Scotia unveils small business banking suite

– moves to curb cash transactions

Scotiabank yesterday un-veiled its Small Business Banking (SBB), a suite of products, which promises to help proprietors grow their businesses.

Amanda St Aubyn

SBB was designed to meet the unique and evolving needs of local businesses operating at a significantly higher level than microenterprise. The full suite of what Scotiabank described as business solutions includes revolving credit, term loan, savings account, chequing account, Scotia Online and a Master Card Business Card.

The Master Card Business Card provides the security and convenience of using an internationally recognised instrument and allows business owners to earn material rewards for business-related expenses. It also simplifies tracking and reporting of all spending thereby increasing financial control and provide for deferred or extended payments to prevent short-term revenue gaps.

Other notable features of the suite are overdraft protection and credit line. Further, Scotiabank has also introduced Internet Banking Cash Management Services to its online channel. These features allow customers a range of services from information reporting to electronic transfer payments from the convenience of their own offices.

Before designing the SBB suite, Scotiabank conducted research in Guyana and across the region to better understand needs of small business owners. The research concluded that the short-term goals of these businesses are to increase profitability, improve administration practices, manage cash flow and be able to reinvest in the business. Longer-term goals include growth by increasing staff, product line and geographical expansion and improving facilities.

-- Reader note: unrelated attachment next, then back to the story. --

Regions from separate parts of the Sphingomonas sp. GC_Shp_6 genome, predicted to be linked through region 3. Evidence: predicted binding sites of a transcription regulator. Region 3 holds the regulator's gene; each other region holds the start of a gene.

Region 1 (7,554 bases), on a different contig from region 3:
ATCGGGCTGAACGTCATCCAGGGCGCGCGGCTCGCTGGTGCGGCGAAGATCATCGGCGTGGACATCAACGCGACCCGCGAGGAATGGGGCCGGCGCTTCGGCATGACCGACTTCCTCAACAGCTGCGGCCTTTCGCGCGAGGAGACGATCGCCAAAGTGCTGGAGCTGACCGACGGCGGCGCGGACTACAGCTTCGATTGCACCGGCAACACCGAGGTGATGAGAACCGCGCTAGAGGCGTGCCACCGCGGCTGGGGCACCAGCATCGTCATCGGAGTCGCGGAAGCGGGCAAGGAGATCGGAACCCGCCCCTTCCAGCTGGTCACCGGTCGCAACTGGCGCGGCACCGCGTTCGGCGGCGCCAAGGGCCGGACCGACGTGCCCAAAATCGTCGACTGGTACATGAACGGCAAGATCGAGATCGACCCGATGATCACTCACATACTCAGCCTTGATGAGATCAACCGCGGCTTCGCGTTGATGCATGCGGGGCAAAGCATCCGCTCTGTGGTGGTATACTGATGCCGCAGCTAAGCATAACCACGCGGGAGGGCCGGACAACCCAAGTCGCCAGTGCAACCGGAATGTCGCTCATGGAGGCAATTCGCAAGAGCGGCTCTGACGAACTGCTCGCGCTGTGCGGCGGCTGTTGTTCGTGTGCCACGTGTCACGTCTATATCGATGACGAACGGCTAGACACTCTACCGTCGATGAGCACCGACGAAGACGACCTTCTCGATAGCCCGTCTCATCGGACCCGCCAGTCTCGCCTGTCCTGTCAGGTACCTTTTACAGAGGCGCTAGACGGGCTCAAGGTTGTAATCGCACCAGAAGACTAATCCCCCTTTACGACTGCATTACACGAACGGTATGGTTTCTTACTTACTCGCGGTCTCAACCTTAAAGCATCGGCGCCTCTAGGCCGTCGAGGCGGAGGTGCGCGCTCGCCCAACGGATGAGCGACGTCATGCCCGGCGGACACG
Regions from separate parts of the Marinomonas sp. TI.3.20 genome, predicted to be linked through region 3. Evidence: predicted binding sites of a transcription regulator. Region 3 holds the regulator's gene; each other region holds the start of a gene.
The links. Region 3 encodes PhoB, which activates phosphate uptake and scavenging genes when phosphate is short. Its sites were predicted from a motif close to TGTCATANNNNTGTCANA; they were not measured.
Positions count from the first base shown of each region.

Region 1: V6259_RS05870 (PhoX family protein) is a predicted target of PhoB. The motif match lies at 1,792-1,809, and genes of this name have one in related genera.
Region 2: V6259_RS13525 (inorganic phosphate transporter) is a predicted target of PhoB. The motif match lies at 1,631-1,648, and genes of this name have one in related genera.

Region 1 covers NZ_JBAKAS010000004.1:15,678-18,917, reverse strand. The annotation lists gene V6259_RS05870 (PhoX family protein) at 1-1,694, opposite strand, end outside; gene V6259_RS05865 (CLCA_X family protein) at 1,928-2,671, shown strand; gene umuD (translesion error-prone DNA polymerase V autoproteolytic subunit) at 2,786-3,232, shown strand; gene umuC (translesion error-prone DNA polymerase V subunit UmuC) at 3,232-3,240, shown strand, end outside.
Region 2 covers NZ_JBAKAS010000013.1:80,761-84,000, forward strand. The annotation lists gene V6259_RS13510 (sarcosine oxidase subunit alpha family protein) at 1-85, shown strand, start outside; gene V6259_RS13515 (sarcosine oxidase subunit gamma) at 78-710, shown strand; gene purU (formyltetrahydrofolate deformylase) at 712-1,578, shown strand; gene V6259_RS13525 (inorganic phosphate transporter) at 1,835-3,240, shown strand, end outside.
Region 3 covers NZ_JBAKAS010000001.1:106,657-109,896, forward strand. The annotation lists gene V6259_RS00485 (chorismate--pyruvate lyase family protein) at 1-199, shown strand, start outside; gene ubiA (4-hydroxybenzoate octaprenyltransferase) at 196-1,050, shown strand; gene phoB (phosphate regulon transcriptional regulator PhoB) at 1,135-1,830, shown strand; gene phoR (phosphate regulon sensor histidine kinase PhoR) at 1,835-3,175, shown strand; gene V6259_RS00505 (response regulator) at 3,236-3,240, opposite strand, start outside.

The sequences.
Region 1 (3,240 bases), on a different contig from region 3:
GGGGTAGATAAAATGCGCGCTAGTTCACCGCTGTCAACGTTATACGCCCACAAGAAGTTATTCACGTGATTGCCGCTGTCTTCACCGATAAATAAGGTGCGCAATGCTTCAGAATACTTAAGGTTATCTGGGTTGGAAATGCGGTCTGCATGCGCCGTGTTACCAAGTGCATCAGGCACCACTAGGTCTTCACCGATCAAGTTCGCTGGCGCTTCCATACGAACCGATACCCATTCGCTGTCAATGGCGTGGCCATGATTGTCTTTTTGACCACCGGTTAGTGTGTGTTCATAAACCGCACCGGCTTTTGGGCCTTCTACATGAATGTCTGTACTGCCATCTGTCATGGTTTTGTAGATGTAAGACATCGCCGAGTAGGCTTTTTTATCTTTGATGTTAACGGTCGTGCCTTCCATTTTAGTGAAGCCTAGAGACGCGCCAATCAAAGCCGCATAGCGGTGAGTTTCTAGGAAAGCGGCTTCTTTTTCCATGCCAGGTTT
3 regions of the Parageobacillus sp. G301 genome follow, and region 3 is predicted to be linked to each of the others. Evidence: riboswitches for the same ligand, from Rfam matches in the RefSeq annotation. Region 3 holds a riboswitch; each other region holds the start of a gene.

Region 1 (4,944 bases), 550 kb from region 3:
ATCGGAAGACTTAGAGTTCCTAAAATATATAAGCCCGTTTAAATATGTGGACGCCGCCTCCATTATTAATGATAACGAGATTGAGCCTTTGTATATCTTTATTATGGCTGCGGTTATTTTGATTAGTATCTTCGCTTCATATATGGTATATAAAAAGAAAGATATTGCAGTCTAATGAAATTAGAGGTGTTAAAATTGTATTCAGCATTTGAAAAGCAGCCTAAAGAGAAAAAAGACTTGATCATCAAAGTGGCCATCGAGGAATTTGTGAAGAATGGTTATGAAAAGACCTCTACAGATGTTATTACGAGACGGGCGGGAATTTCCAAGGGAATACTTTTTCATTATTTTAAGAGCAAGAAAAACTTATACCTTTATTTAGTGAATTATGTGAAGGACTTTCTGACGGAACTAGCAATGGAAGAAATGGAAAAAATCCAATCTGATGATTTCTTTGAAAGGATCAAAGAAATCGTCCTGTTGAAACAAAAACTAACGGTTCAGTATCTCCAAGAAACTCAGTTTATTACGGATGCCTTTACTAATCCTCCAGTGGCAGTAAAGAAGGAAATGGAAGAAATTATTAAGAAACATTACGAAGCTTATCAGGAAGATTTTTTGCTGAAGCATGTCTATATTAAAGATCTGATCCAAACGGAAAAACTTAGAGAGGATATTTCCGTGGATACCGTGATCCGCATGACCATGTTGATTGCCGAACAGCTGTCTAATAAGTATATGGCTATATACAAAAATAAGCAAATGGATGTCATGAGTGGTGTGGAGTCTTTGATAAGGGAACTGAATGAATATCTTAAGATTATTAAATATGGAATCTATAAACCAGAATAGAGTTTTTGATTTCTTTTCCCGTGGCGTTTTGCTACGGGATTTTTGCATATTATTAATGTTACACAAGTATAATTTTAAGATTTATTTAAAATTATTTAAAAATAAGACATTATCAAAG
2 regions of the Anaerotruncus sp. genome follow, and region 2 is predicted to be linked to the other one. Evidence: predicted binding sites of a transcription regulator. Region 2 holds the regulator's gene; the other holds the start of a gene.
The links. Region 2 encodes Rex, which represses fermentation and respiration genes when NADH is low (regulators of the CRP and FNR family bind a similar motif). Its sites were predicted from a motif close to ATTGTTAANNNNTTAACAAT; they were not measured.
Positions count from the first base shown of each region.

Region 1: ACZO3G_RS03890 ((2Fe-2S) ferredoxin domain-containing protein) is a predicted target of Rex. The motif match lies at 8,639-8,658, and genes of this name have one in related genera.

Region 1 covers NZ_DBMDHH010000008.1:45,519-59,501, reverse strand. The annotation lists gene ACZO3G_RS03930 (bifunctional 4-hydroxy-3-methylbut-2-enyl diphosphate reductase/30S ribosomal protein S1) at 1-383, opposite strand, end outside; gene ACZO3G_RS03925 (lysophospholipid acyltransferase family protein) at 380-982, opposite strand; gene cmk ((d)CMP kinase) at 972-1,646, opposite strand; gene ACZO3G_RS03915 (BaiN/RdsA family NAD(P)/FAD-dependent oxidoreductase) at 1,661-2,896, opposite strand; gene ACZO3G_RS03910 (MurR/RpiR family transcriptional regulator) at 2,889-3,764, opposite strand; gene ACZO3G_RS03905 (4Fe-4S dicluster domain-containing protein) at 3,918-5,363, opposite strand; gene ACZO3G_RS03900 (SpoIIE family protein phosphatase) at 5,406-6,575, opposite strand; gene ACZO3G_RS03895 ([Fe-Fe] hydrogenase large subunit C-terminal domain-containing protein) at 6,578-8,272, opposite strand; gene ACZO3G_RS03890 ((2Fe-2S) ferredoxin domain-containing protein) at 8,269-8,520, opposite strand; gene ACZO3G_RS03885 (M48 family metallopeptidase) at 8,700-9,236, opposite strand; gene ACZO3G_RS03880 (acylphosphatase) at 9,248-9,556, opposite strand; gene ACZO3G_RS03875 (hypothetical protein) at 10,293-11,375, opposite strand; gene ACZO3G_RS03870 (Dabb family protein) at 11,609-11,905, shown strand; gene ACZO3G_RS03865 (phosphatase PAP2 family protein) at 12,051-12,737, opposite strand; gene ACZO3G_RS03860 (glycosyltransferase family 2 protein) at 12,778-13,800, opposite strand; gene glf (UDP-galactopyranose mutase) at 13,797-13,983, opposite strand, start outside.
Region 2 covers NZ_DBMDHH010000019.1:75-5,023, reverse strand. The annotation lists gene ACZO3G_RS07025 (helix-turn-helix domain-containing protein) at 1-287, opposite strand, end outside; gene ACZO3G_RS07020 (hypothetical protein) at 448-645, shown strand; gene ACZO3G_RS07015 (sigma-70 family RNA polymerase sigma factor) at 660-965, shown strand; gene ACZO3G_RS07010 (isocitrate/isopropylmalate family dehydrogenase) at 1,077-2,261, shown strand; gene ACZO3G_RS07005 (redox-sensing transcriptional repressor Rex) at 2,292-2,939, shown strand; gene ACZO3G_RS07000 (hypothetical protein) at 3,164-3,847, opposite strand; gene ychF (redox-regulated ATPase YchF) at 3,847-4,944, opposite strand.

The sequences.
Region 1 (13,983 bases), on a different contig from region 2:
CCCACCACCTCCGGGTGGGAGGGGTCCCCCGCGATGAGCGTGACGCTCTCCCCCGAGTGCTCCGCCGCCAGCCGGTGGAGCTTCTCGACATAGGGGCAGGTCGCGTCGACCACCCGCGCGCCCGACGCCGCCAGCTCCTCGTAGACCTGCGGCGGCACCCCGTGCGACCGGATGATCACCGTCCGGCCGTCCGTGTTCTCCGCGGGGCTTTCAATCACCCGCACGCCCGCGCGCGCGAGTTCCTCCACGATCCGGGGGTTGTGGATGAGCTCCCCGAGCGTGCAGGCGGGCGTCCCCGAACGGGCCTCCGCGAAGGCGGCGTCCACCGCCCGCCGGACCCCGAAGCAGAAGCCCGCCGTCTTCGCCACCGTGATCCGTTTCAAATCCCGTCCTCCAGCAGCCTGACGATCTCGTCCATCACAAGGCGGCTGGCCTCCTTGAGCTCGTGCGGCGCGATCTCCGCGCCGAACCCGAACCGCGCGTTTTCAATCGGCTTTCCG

During her speech, Country Head of Scotiabank Guyana, Amanda St Aubyn said that when they bank speaks of small businesses it is not referring to microenterprises.

Minister of Finance Ashni Singh; Bank of Guyana Governor Lawrence Williams and Deputy Governor Dr Nanda Gopaul were also present at the launching.

The Ministry of Finance is among the organisations collaborating with Scotiabank on the SBB services. Singh noted that Scotiabank testifies to Canada’s strong relationship with Guyana and the Caribbean.

Singh said he has participated in other launchings by Scotiabank and over the years has seen its commitment to contributing to better access to financial services. Guyana, Singh believes, has a strong, well regulated financial sector which is very liquid. Given the global financial crisis the liquidity is welcome, he said.

The finance minister said progress is being made in ensuring that the private sector has more access to bank loans. He pointed out, referring to his budget speech last Monday, that in 2009 there was an increase in credit to the private sector. There is potential, Singh said, for this growth to be sustained and improved.

The Government of Guyana, Singh continued, has done its share to address such challenges in the financial sector. The Commercial Court was established to deal with private sector matters to ensure that they are dealt with in an efficient manner. There has also been talk of improving that court possibly by adding another judge.

Government has also been giving attention to the credit reporting industry. Credit evaluation, Singh said, is very costly for banks and potential borrowers (while they have good credit records from other lending institutions and hire purchase companies) are denied loan opportunities.

The process of modernization, Singh stated, is ongoing and visible in Guyana. Not so long ago, according to him, there were few merchants here who accepted credit cards. Banks are now offering a range of technology supported services.

Businesses are being given the option of processing their payrolls through the bank.

Singh said that today there is no reason for anyone to be paid in cash. He applauded the moves to make the economy less cash dependent and for persons to make use of the credit and debit cards available. For every dollar kept on a business’ premises the owner incurs a cost, he noted. The cash must be transported and secured.

However, the minister noted that despite the progress made, Guyana is nowhere near where it should be, but said he hoped that the rate of growth is sustained as it will take the country where it should be.

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